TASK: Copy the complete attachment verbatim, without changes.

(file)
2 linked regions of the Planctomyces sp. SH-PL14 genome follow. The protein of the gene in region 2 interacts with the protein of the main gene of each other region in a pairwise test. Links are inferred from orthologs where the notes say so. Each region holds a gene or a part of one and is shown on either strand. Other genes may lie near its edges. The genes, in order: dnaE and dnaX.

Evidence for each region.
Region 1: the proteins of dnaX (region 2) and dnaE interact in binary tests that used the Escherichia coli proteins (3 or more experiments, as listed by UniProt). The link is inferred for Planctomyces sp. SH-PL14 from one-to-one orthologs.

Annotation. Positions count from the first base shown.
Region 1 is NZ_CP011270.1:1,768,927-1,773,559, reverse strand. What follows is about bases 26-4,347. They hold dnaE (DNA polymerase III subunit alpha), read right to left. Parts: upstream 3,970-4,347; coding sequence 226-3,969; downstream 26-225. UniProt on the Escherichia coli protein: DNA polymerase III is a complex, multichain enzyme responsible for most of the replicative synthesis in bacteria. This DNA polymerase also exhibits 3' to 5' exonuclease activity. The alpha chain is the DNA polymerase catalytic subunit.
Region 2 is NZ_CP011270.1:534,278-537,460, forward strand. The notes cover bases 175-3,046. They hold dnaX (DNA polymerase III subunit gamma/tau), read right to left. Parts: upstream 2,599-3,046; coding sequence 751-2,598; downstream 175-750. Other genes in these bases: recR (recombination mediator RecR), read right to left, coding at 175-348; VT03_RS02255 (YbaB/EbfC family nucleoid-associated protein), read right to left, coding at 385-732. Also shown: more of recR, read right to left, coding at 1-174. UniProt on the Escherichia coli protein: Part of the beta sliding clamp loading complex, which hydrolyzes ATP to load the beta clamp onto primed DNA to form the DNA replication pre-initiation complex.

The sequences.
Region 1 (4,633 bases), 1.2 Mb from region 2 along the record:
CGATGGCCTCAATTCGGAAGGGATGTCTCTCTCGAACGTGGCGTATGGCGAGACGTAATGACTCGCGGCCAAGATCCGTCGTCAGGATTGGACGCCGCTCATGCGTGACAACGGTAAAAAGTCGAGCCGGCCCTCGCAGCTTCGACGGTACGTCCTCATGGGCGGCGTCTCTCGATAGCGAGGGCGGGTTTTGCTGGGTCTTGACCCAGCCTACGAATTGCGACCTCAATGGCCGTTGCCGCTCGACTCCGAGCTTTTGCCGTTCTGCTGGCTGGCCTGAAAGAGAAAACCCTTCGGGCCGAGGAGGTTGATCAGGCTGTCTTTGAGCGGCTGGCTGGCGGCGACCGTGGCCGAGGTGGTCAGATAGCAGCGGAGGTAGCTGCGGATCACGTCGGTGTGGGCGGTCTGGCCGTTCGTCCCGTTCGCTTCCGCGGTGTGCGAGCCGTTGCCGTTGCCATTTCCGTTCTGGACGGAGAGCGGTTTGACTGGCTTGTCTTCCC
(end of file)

2 linked regions of the Planctomyces sp. SH-PL14 genome follow. The protein of the gene in region 2 interacts with the protein of the main gene of each other region in a pairwise test. Links are inferred from orthologs where the notes say so. Each region holds a gene or a part of one and is shown on either strand. Other genes may lie near its edges. The genes, in order: dnaE and dnaX.

Evidence for each region.
Region 1: the proteins of dnaX (region 2) and dnaE interact in binary tests that used the Escherichia coli proteins (3 or more experiments, as listed by UniProt). The link is inferred for Planctomyces sp. SH-PL14 from one-to-one orthologs.

Annotation. Positions count from the first base shown.
Region 1 is NZ_CP011270.1:1,768,927-1,773,559, reverse strand. What follows is about bases 26-4,347. They hold dnaE (DNA polymerase III subunit alpha), read right to left. Parts: upstream 3,970-4,347; coding sequence 226-3,969; downstream 26-225. UniProt on the Escherichia coli protein: DNA polymerase III is a complex, multichain enzyme responsible for most of the replicative synthesis in bacteria. This DNA polymerase also exhibits 3' to 5' exonuclease activity. The alpha chain is the DNA polymerase catalytic subunit.
Region 2 is NZ_CP011270.1:534,278-537,460, forward strand. The notes cover bases 175-3,046. They hold dnaX (DNA polymerase III subunit gamma/tau), read right to left. Parts: upstream 2,599-3,046; coding sequence 751-2,598; downstream 175-750. Other genes in these bases: recR (recombination mediator RecR), read right to left, coding at 175-348; VT03_RS02255 (YbaB/EbfC family nucleoid-associated protein), read right to left, coding at 385-732. Also shown: more of recR, read right to left, coding at 1-174. UniProt on the Escherichia coli protein: Part of the beta sliding clamp loading complex, which hydrolyzes ATP to load the beta clamp onto primed DNA to form the DNA replication pre-initiation complex.

The sequences.
Region 1 (4,633 bases), 1.2 Mb from region 2 along the record:
CGATGGCCTCAATTCGGAAGGGATGTCTCTCTCGAACGTGGCGTATGGCGAGACGTAATGACTCGCGGCCAAGATCCGTCGTCAGGATTGGACGCCGCTCATGCGTGACAACGGTAAAAAGTCGAGCCGGCCCTCGCAGCTTCGACGGTACGTCCTCATGGGCGGCGTCTCTCGATAGCGAGGGCGGGTTTTGCTGGGTCTTGACCCAGCCTACGAATTGCGACCTCAATGGCCGTTGCCGCTCGACTCCGAGCTTTTGCCGTTCTGCTGGCTGGCCTGAAAGAGAAAACCCTTCGGGCCGAGGAGGTTGATCAGGCTGTCTTTGAGCGGCTGGCTGGCGGCGACCGTGGCCGAGGTGGTCAGATAGCAGCGGAGGTAGCTGCGGATCACGTCGGTGTGGGCGGTCTGGCCGTTCGTCCCGTTCGCTTCCGCGGTGTGCGAGCCGTTGCCGTTGCCATTTCCGTTCTGGACGGAGAGCGGTTTGACTGGCTTGTCTTCCC